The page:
Workforce

Lawmakers seek a quantum leap in penalties for violations of child labor laws

A single infraction could cost a restaurant employer upwards of $250,000 under a new federal proposal.
The bill has high-powered sponsors including Sen. Bob Casey, D-Pa. | Photo: Shutterstock

A single violation of federal child labor laws could cost restaurant employers more than $250,000 under legislation that was introduced yesterday in Congress.

Intended to curb what officials say is a quantum leap in infractions, the measure significantly raises the penalties and compensation that could be demanded of any employer who runs afoul of federal regulations covering teenagers’ hours and duties.

The civil penalty for a violation, for instance, would jump from the current $11,000 to $151,380.

Infractions adjudged to be criminal would bring a fine of $750,000, or 75 times the current penalty of $10,000.

In addition, errant employers would be liable for up to $75,000 in compensatory damages for each youngster whose protections by current Department of Labor (DOL) protections were violated.

Because protecting youngsters in the workforce is seen as a mom-and-apple-pie issue, proposals to stiffen the protections are not uncommon in Congress. But the bill introduced yesterday—the Children Harmed In Life-threatening or Dangerous act, or CHILD—is notable because of its high-powered sponsors.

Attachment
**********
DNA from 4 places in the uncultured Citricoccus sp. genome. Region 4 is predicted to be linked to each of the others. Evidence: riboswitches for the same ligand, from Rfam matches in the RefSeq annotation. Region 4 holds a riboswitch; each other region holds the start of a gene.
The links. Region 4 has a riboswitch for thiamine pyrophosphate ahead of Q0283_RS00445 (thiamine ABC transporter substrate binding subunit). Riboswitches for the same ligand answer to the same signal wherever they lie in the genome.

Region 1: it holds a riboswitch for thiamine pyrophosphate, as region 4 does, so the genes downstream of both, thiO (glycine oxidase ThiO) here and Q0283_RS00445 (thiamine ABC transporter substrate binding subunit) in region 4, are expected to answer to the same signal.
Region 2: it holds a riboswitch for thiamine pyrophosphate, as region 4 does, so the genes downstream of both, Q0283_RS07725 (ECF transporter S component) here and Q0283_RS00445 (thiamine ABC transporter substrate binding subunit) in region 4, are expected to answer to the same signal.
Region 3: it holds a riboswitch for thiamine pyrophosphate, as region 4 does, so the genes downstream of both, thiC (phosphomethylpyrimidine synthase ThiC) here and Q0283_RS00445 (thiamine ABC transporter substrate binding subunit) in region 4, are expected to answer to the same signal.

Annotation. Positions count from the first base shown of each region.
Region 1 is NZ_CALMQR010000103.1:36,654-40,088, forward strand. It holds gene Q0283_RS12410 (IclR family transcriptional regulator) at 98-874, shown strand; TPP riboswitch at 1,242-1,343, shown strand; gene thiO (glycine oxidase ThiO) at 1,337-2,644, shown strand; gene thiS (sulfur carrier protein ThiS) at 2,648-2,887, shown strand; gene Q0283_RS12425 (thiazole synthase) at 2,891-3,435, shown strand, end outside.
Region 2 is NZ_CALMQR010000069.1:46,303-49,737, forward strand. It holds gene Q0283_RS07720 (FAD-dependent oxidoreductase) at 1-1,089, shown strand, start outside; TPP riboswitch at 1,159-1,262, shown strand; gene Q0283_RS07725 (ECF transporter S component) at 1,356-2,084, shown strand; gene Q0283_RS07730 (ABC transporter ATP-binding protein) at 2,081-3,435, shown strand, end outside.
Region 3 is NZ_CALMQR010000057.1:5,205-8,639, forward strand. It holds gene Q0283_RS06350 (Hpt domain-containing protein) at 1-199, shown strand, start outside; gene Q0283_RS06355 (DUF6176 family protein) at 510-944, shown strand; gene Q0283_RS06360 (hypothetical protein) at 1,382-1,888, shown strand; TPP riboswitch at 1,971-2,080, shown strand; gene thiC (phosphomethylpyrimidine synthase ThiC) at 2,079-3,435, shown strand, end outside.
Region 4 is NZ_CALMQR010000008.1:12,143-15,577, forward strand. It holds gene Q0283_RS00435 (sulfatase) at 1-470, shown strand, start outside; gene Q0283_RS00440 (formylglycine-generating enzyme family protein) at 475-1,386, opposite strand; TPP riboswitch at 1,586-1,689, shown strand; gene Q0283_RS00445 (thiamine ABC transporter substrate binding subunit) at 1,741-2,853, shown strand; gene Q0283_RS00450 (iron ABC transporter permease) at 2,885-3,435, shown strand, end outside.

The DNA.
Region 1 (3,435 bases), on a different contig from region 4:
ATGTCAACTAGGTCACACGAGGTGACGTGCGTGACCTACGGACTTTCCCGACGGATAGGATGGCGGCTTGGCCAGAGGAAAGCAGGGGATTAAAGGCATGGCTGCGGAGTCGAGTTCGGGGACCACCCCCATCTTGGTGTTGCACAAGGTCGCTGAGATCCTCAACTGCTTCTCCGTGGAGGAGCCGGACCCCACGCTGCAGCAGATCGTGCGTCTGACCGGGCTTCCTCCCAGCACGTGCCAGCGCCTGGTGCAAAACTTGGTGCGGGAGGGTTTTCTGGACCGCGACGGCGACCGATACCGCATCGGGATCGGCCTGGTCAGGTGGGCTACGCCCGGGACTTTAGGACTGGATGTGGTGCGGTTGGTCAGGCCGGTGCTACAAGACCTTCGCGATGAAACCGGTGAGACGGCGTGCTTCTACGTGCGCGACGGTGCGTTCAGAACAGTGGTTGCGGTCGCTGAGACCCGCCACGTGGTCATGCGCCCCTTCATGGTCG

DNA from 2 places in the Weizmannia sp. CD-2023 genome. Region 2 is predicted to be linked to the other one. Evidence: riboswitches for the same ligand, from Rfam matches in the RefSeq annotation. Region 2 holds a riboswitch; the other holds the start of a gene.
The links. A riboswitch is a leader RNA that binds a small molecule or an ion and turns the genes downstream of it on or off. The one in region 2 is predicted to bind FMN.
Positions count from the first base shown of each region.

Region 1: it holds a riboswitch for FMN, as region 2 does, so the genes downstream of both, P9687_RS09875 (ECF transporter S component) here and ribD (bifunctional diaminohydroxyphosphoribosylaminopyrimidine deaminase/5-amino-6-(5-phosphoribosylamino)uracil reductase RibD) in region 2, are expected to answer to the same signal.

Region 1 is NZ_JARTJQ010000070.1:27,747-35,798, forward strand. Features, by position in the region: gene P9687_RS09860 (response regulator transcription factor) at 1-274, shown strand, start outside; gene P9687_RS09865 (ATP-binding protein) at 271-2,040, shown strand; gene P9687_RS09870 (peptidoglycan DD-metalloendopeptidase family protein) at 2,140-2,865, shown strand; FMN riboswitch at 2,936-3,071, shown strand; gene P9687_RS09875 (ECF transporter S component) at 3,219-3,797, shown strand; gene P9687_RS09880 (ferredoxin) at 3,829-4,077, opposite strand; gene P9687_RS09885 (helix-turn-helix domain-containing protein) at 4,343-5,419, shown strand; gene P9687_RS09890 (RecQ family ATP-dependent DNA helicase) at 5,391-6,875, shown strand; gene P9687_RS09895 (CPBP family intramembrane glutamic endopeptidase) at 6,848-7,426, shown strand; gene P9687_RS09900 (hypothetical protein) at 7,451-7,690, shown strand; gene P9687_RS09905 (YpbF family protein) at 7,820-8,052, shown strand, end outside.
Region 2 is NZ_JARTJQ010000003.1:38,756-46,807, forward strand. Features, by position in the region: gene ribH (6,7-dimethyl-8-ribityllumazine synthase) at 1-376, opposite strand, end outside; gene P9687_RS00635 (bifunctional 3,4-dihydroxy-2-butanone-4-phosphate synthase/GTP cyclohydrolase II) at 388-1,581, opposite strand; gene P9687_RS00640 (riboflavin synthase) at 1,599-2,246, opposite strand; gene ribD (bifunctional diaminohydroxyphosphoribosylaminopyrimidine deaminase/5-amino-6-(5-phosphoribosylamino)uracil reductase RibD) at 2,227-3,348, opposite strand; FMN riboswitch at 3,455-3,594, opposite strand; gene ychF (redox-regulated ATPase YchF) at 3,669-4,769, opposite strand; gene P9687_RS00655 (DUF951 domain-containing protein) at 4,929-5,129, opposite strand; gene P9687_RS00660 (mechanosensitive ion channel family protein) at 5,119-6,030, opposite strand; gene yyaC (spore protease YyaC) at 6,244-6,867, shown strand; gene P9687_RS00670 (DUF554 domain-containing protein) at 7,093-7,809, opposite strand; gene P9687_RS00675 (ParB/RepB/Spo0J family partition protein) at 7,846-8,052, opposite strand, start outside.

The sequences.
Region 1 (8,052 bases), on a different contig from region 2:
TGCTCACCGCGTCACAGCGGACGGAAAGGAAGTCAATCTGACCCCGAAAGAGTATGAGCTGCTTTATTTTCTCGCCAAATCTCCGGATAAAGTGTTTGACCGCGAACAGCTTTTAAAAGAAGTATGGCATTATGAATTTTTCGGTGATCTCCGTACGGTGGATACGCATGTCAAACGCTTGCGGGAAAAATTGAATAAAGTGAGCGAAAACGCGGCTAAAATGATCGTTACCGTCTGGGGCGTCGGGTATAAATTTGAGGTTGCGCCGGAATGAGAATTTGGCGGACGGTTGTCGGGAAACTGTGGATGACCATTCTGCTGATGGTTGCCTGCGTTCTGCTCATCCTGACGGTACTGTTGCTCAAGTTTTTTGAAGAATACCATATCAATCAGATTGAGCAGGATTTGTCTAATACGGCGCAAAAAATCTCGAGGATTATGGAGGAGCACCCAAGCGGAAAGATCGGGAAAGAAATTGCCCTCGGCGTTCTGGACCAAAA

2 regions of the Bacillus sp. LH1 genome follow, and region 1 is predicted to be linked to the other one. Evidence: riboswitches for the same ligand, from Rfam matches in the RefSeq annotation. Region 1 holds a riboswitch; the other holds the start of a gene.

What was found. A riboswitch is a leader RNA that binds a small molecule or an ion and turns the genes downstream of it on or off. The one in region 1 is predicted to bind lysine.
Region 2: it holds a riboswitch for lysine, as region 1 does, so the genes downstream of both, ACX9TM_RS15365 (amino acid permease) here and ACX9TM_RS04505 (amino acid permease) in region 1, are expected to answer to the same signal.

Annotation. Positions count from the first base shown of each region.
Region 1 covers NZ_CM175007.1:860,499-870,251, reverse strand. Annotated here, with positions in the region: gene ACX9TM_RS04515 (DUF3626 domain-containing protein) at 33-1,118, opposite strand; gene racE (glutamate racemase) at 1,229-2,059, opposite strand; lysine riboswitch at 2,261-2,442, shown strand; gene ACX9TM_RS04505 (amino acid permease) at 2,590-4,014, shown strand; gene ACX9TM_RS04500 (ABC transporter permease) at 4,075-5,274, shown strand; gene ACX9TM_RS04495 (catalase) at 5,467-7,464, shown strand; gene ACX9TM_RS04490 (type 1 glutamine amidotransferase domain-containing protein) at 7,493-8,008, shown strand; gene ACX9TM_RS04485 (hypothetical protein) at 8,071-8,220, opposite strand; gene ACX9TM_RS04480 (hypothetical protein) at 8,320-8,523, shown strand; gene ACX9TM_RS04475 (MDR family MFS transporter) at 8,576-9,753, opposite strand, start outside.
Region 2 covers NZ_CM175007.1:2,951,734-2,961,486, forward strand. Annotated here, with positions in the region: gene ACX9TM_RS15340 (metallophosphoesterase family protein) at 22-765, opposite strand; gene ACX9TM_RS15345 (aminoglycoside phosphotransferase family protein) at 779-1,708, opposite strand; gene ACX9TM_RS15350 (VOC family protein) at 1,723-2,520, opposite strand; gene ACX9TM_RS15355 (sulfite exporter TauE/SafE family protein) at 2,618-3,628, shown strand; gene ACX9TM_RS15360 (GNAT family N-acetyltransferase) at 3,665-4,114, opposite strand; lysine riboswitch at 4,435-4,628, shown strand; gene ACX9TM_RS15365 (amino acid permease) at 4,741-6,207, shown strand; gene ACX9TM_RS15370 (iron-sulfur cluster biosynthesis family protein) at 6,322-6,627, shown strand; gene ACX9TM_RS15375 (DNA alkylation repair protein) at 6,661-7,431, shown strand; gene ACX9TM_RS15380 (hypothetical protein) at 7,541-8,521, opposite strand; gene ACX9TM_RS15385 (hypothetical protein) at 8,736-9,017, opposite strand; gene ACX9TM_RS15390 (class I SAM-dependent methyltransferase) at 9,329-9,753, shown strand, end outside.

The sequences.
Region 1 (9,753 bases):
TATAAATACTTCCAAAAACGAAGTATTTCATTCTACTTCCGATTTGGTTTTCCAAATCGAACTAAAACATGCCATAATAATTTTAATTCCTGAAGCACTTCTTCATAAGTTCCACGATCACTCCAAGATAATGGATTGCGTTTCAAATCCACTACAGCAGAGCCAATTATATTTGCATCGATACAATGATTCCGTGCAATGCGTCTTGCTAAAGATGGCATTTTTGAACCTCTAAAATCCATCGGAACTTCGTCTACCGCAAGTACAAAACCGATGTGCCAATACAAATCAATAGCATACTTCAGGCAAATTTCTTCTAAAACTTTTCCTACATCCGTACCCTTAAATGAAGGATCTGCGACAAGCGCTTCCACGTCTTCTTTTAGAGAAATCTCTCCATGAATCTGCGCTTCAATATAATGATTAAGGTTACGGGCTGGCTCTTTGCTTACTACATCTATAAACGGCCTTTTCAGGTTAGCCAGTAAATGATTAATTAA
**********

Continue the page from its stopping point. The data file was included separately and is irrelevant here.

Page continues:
The measure was introduced in the Senate by Bob Casey, D-Pa., a member of the powerful Finance Committee and the Subcommittee on Children and Families, and Patty Murray, D-Wash.  It is being shepherded in the House of Representatives by Rosa DeLauro, D-Conn.

The authors say the stiffer penalties are needed to counter a surge in child labor law violations. Since 2019, according to Casey’s office, those infractions have increased 88%.

“It is long past time we bring our child labor laws into the 21st century and fight back against the employers, contractors, and subcontractors that violate them,” Casey said in a statement.

As the nation’s second-largest private sector employer and a business known for giving many teens their first jobs, restaurants have frequently been reported to be among the violators. According to data from DOL, McDonald’s, Subway and Dunkin’ had more infractions than any other employers during 2022.

Federal regulations prohibit restaurant workers aged 14 and 15 from working more than three hours on a school day, eight hours on a day school is not in session, 18 hours a week during the school year and 40 hours during the summer and recesses.

In addition, the youngsters are not permitted to work any later than 7 p.m. during the school year. The clock-out time is raised to 9 p.m. during the summer.

The rules also prohibit the teens from participating in baking operations and using powered equipment like slicers and mixers.

Additional Senate co-sponsors of the CHILD Labor Act include Bernie Sanders, Tammy Baldwin, Sherrod Brown, John Fetterman, Ed Markey, Chris Murphy, Alex Padilla, Jack Reed, Tina Smith and Ron Wyden. All are Democrats, who enjoy a majority in the Senate.

The legislation has also been endorsed by National Employment Law Project, Child Labor Coalition, National Consumers League and the Center for Law & Social Policy.

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